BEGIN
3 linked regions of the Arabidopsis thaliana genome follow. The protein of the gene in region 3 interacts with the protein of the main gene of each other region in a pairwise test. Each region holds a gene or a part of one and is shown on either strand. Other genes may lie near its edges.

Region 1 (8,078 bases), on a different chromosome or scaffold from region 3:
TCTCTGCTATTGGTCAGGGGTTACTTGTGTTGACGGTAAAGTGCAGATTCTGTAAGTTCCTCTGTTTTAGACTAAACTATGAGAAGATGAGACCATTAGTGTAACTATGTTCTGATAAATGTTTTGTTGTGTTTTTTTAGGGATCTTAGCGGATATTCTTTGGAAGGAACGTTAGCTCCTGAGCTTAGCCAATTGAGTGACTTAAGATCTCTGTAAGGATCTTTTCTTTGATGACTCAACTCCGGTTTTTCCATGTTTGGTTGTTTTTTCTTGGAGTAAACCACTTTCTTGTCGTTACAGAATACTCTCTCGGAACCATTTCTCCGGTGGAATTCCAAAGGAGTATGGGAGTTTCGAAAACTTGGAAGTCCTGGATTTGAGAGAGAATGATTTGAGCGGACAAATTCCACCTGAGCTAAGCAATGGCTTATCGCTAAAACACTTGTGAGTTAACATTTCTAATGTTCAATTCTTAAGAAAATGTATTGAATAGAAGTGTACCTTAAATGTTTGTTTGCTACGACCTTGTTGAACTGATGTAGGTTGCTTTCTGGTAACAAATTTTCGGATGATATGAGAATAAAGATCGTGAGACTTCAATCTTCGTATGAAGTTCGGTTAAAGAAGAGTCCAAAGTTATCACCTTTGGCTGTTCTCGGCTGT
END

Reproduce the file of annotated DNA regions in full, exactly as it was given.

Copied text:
3 linked regions of the Arabidopsis thaliana genome follow. The protein of the gene in region 3 interacts with the protein of the main gene of each other region in a pairwise test. Each region holds a gene or a part of one and is shown on either strand. Other genes may lie near its edges.

Region 1 (8,078 bases), on a different chromosome or scaffold from region 3:
TCTCTGCTATTGGTCAGGGGTTACTTGTGTTGACGGTAAAGTGCAGATTCTGTAAGTTCCTCTGTTTTAGACTAAACTATGAGAAGATGAGACCATTAGTGTAACTATGTTCTGATAAATGTTTTGTTGTGTTTTTTTAGGGATCTTAGCGGATATTCTTTGGAAGGAACGTTAGCTCCTGAGCTTAGCCAATTGAGTGACTTAAGATCTCTGTAAGGATCTTTTCTTTGATGACTCAACTCCGGTTTTTCCATGTTTGGTTGTTTTTTCTTGGAGTAAACCACTTTCTTGTCGTTACAGAATACTCTCTCGGAACCATTTCTCCGGTGGAATTCCAAAGGAGTATGGGAGTTTCGAAAACTTGGAAGTCCTGGATTTGAGAGAGAATGATTTGAGCGGACAAATTCCACCTGAGCTAAGCAATGGCTTATCGCTAAAACACTTGTGAGTTAACATTTCTAATGTTCAATTCTTAAGAAAATGTATTGAATAGAAGTGTACCTTAAATGTTTGTTTGCTACGACCTTGTTGAACTGATGTAGGTTGCTTTCTGGTAACAAATTTTCGGATGATATGAGAATAAAGATCGTGAGACTTCAATCTTCGTATGAAGTTCGGTTAAAGAAGAGTCCAAAGTTATCACCTTTGGCTGTTCTCGGCTGT